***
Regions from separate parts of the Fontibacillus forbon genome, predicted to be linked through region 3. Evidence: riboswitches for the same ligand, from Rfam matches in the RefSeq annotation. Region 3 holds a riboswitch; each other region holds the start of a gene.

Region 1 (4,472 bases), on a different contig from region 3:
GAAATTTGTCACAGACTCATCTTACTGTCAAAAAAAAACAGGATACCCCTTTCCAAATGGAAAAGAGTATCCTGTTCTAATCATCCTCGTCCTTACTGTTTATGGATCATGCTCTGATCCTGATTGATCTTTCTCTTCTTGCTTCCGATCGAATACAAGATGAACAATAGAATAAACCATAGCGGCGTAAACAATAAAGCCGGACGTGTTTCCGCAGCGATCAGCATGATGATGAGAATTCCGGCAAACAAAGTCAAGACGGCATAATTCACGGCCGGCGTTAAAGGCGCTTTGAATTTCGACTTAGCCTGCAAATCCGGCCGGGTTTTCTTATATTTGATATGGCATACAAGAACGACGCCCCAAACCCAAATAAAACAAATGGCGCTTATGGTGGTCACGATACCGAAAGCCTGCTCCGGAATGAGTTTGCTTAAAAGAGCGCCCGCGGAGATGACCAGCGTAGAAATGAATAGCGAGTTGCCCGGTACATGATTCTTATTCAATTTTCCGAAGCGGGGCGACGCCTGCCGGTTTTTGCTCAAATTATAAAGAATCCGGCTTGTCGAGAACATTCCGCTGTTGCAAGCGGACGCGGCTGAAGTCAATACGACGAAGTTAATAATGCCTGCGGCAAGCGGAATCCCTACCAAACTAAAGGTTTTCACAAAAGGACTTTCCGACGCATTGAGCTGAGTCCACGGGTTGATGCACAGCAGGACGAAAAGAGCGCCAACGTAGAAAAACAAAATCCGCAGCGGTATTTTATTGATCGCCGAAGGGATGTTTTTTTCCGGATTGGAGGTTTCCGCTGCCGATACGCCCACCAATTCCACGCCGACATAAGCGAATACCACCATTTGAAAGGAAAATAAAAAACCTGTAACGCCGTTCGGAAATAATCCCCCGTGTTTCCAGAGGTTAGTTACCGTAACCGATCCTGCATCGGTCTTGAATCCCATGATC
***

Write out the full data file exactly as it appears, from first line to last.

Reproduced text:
Regions from separate parts of the Fontibacillus forbon genome, predicted to be linked through region 3. Evidence: riboswitches for the same ligand, from Rfam matches in the RefSeq annotation. Region 3 holds a riboswitch; each other region holds the start of a gene.

Region 1 (4,472 bases), on a different contig from region 3:
GAAATTTGTCACAGACTCATCTTACTGTCAAAAAAAAACAGGATACCCCTTTCCAAATGGAAAAGAGTATCCTGTTCTAATCATCCTCGTCCTTACTGTTTATGGATCATGCTCTGATCCTGATTGATCTTTCTCTTCTTGCTTCCGATCGAATACAAGATGAACAATAGAATAAACCATAGCGGCGTAAACAATAAAGCCGGACGTGTTTCCGCAGCGATCAGCATGATGATGAGAATTCCGGCAAACAAAGTCAAGACGGCATAATTCACGGCCGGCGTTAAAGGCGCTTTGAATTTCGACTTAGCCTGCAAATCCGGCCGGGTTTTCTTATATTTGATATGGCATACAAGAACGACGCCCCAAACCCAAATAAAACAAATGGCGCTTATGGTGGTCACGATACCGAAAGCCTGCTCCGGAATGAGTTTGCTTAAAAGAGCGCCCGCGGAGATGACCAGCGTAGAAATGAATAGCGAGTTGCCCGGTACATGATTCTTATTCAATTTTCCGAAGCGGGGCGACGCCTGCCGGTTTTTGCTCAAATTATAAAGAATCCGGCTTGTCGAGAACATTCCGCTGTTGCAAGCGGACGCGGCTGAAGTCAATACGACGAAGTTAATAATGCCTGCGGCAAGCGGAATCCCTACCAAACTAAAGGTTTTCACAAAAGGACTTTCCGACGCATTGAGCTGAGTCCACGGGTTGATGCACAGCAGGACGAAAAGAGCGCCAACGTAGAAAAACAAAATCCGCAGCGGTATTTTATTGATCGCCGAAGGGATGTTTTTTTCCGGATTGGAGGTTTCCGCTGCCGATACGCCCACCAATTCCACGCCGACATAAGCGAATACCACCATTTGAAAGGAAAATAAAAAACCTGTAACGCCGTTCGGAAATAATCCCCCGTGTTTCCAGAGGTTAGTTACCGTAACCGATCCTGCATCGGTCTTGAATCCCATGATC